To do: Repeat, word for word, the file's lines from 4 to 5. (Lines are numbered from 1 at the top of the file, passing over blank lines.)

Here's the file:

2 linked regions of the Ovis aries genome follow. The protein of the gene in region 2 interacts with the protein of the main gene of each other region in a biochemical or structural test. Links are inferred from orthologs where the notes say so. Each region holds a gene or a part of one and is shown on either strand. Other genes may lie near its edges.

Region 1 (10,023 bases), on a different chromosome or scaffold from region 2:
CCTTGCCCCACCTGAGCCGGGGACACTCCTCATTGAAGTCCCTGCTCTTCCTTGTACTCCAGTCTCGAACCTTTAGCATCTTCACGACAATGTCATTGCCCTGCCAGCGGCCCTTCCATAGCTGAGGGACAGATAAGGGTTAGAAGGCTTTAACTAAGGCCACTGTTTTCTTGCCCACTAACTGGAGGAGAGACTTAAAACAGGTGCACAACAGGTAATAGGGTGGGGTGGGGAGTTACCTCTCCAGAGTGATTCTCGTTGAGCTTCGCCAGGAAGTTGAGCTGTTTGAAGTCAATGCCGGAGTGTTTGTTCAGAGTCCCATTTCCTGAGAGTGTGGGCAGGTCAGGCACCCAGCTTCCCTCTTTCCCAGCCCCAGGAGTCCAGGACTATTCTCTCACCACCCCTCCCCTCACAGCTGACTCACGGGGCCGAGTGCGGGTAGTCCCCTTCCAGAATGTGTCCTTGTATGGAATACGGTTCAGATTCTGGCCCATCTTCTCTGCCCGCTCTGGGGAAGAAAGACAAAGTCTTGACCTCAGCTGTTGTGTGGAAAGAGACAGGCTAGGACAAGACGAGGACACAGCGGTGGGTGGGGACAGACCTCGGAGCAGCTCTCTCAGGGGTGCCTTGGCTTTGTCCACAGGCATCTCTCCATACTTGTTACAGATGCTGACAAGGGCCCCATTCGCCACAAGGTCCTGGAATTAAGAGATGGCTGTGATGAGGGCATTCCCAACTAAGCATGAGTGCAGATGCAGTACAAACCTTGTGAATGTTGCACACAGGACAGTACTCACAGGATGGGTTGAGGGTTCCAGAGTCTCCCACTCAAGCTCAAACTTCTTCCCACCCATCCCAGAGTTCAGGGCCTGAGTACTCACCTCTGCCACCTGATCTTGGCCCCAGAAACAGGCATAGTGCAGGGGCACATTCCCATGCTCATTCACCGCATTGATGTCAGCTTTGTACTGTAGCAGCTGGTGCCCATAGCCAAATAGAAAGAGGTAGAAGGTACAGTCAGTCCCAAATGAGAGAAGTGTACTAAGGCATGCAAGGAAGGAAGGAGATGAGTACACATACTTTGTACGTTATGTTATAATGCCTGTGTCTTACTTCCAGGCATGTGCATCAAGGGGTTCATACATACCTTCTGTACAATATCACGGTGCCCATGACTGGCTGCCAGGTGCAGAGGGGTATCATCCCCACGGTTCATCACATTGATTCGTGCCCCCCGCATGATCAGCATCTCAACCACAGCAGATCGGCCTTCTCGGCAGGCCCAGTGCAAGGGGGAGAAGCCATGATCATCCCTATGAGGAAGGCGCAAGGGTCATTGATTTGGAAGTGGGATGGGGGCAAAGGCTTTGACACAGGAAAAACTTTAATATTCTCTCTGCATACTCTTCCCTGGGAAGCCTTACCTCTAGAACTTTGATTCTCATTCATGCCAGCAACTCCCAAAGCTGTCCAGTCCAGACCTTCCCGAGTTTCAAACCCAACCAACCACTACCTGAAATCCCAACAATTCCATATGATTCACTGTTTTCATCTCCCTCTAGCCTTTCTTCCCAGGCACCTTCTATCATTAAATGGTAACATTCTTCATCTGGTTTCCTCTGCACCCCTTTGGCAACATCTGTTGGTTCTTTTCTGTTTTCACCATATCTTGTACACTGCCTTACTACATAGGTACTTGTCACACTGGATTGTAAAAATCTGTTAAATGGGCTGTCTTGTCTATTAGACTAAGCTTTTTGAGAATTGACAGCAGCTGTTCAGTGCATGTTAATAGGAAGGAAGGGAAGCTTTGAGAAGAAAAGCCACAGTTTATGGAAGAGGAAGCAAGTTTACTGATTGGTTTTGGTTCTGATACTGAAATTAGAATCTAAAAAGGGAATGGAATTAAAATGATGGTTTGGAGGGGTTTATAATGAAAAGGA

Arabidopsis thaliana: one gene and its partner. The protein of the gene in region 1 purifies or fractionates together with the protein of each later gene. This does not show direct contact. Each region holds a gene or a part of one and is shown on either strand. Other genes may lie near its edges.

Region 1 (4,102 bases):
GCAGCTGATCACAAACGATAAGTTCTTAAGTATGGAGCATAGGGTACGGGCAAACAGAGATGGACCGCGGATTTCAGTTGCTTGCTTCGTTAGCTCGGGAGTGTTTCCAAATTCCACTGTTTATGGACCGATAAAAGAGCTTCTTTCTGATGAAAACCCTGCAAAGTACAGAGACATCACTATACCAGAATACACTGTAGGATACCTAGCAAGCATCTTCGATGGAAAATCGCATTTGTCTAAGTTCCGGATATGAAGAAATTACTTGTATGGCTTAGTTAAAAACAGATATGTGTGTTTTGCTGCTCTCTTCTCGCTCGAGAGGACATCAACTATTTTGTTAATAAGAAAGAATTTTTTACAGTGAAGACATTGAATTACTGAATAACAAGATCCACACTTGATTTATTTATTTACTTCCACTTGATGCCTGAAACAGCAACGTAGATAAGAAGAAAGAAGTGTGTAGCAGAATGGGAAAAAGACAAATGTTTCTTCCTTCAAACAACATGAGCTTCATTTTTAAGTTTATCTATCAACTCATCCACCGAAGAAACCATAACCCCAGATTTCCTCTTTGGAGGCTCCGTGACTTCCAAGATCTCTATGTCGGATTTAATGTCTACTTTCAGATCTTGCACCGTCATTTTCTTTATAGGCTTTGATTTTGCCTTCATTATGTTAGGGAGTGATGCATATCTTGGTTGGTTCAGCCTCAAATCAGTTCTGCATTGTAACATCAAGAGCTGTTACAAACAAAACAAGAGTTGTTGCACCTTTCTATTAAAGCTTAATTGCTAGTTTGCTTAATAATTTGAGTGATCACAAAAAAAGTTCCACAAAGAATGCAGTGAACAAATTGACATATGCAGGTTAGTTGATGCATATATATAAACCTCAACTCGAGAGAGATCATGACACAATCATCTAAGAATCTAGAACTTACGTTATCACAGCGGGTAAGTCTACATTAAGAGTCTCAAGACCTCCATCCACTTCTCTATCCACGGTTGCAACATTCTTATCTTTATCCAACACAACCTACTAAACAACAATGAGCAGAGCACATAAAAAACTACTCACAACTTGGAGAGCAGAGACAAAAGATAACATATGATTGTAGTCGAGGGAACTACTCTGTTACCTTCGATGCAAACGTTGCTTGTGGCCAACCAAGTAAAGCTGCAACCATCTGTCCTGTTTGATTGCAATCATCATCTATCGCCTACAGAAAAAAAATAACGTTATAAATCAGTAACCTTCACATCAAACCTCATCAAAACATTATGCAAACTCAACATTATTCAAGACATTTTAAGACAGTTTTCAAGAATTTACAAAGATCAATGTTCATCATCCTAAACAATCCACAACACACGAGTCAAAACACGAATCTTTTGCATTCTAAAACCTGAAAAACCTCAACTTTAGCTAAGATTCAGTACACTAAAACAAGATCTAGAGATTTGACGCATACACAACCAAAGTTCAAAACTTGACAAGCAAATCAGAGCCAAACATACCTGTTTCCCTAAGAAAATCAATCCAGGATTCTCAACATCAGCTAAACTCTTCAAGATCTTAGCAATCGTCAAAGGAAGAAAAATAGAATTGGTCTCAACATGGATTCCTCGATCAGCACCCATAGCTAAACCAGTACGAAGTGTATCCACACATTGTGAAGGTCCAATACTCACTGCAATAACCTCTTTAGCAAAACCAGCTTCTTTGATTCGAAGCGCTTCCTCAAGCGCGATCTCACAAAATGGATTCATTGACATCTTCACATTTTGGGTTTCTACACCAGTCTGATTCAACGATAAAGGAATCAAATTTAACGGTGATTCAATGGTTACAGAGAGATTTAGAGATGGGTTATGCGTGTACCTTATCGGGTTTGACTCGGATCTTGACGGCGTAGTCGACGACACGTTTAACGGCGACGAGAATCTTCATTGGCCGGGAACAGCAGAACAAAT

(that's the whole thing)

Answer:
Arabidopsis thaliana: one gene and its partner. The protein of the gene in region 1 purifies or fractionates together with the protein of each later gene. This does not show direct contact. Each region holds a gene or a part of one and is shown on either strand. Other genes may lie near its edges.

Region 1 (4,102 bases):